LOS ANGELES — The photo is over a half century old but the colors miraculously have not faded. The smiles of young Dick Clark and me are as bright as the day it was taken. Neither the treasured photo nor Dick Clark ever seemed to age.
What brought us together that day was rock n' roll music and a star named Elvis Presley.
I was a fan of "American Bandstand" from the time it began, a local show out of Philadelphia which we were able to receive on a slightly fuzzy feed in my New Jersey hometown.
Every day, my girlfriends and I would rush home from school, switch on the black-and-white TV and watch the show that spoke to us like no other. We learned to dance from watching "Bandstand." And at last we had an adult (though a very young looking one) who understood rock 'n roll, the music we loved. Clark played the anthems of our youth and introduced us to the greatest singers.
We were enthralled with the kids who got to dance on the show — Bob and Justine, Kenny and Arlene, Bunny and Ed. We tried to copy their dance moves, their hairstyles and their outfits. Everyone envied them and their moments in the spotlight.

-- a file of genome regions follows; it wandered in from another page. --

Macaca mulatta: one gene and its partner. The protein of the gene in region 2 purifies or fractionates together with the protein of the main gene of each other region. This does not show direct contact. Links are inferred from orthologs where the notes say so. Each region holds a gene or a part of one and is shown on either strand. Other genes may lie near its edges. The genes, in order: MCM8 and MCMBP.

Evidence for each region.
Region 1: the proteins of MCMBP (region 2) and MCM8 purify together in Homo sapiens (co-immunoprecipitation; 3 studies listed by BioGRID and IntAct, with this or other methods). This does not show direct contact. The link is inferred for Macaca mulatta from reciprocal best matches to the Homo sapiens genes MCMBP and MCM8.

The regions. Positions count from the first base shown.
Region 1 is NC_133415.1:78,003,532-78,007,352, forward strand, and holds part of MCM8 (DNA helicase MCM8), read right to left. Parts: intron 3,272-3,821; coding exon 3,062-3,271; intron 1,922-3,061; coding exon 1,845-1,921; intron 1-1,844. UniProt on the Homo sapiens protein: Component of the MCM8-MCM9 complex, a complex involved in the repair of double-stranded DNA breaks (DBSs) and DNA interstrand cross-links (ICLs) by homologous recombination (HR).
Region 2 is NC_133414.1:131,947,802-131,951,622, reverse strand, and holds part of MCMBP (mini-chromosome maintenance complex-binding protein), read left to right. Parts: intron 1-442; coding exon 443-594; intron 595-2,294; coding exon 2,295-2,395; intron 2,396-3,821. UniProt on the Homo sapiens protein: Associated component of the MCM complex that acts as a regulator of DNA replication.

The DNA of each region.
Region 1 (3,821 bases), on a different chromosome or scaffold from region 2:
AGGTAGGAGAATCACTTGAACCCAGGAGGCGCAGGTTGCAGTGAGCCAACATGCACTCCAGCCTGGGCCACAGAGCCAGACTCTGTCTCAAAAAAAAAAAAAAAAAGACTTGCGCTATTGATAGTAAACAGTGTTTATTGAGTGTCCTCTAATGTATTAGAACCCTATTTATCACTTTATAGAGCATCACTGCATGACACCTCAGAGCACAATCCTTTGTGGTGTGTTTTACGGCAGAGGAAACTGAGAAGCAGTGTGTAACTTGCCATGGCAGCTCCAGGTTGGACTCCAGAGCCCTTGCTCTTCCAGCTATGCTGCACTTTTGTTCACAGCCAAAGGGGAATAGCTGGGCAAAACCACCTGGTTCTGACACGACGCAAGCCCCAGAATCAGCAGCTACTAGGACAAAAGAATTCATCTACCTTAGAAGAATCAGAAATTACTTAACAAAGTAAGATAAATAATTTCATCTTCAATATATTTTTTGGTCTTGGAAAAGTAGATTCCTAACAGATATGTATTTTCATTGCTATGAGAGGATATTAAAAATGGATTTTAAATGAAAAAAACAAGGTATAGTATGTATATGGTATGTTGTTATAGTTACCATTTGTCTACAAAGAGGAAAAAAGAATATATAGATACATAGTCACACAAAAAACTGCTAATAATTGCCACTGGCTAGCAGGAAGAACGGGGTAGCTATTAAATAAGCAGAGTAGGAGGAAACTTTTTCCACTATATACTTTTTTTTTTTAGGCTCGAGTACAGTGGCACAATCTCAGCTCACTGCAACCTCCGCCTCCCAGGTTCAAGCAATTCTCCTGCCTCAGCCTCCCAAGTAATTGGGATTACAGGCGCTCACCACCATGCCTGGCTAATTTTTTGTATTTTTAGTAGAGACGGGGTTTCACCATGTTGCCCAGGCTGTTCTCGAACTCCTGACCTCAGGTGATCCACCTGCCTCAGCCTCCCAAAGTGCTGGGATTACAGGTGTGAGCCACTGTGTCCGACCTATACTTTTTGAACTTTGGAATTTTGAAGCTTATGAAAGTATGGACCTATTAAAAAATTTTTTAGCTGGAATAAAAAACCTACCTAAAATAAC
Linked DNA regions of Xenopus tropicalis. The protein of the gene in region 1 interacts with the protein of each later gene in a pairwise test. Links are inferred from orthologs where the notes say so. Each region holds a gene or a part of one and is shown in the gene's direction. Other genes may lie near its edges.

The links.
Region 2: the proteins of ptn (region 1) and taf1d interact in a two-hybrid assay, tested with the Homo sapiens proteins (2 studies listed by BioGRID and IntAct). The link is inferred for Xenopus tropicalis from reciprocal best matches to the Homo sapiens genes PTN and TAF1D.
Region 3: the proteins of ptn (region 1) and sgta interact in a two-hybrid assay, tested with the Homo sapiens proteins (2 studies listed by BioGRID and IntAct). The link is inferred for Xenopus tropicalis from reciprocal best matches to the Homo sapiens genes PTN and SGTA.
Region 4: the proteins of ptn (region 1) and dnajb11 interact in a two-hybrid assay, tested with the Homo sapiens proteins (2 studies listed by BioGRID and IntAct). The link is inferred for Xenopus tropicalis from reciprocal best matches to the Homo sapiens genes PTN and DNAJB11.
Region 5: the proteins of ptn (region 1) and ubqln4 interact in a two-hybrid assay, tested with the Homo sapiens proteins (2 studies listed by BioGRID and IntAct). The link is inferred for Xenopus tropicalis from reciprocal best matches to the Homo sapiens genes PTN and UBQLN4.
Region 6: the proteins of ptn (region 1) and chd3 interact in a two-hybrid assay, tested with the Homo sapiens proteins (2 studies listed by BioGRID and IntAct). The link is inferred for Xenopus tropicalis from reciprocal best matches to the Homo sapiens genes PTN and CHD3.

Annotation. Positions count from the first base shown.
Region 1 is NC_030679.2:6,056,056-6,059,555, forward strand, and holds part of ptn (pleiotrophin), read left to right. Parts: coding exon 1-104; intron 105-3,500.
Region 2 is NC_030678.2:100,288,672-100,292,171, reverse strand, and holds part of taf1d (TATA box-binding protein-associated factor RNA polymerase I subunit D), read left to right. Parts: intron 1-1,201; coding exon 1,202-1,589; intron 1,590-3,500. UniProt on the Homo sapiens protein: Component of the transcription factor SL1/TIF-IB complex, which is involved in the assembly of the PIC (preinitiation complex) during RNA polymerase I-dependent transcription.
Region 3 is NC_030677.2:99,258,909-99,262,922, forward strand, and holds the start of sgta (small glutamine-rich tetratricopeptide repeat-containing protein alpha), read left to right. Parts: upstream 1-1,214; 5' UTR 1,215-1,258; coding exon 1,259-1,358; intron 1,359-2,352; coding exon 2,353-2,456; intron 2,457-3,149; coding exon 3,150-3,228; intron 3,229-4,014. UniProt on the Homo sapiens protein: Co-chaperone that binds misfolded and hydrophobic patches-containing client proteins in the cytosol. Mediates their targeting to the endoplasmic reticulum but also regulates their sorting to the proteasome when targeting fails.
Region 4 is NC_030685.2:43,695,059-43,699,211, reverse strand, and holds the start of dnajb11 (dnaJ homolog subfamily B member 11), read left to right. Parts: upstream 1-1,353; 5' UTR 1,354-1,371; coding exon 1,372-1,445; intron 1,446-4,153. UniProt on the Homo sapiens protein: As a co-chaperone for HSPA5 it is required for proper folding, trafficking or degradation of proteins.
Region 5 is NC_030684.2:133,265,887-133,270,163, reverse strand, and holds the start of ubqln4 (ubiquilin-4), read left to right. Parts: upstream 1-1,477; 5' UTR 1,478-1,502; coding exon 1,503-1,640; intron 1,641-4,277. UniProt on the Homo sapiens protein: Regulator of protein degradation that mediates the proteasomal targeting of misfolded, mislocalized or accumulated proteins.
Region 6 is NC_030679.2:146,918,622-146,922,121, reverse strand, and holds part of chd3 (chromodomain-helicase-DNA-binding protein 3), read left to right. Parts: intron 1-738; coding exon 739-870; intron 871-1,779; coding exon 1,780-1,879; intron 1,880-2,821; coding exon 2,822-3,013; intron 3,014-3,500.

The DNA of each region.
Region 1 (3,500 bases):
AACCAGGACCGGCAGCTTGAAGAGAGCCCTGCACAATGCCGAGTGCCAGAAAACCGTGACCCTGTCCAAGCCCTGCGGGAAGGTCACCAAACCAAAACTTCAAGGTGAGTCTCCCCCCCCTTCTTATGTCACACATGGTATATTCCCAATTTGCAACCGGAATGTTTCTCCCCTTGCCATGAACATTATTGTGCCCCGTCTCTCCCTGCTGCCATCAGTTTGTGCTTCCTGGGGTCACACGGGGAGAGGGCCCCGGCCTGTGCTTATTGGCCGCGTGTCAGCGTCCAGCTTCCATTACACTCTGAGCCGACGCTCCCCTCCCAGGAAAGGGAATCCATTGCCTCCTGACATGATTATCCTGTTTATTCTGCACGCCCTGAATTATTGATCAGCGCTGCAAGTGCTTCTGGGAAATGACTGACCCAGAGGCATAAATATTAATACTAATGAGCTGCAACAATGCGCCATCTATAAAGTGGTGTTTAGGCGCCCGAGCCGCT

And then, one day, I got my moment. I was already president of an Elvis Presley Fan Club, one of the first in the country. But my hero, Elvis, had gone into the Army at the height of his fame and fans were worried that he would be forgotten. But I had an idea.
I started a petition drive among fans worldwide asking that American Bandstand dedicate its entire 90-minute show to Elvis' music on his 24th birthday, Jan. 8, 1959. There were 3,500 signatures by the time I decided to present it to Clark in person. My father agreed to drive me and my best friend Florence, also a fan, to Philadelphia where we were greeted outside the studio by other Elvis fans who heard of our mission. Clark's staff ushered us inside.
And then, there I was in the glare of the spotlight, standing beside Dick Clark making my plea. He took the petition and rolled out all 16 feet of it for his audience to see. And the next day he announced on the air that he had talked to Elvis' manager and arranged to fulfill our wish — an entire show of Elvis music.
The newspapers wrote about it and I had my first fleeting brush with fame. Dick Clark made it happen. I'll always remember him fondly.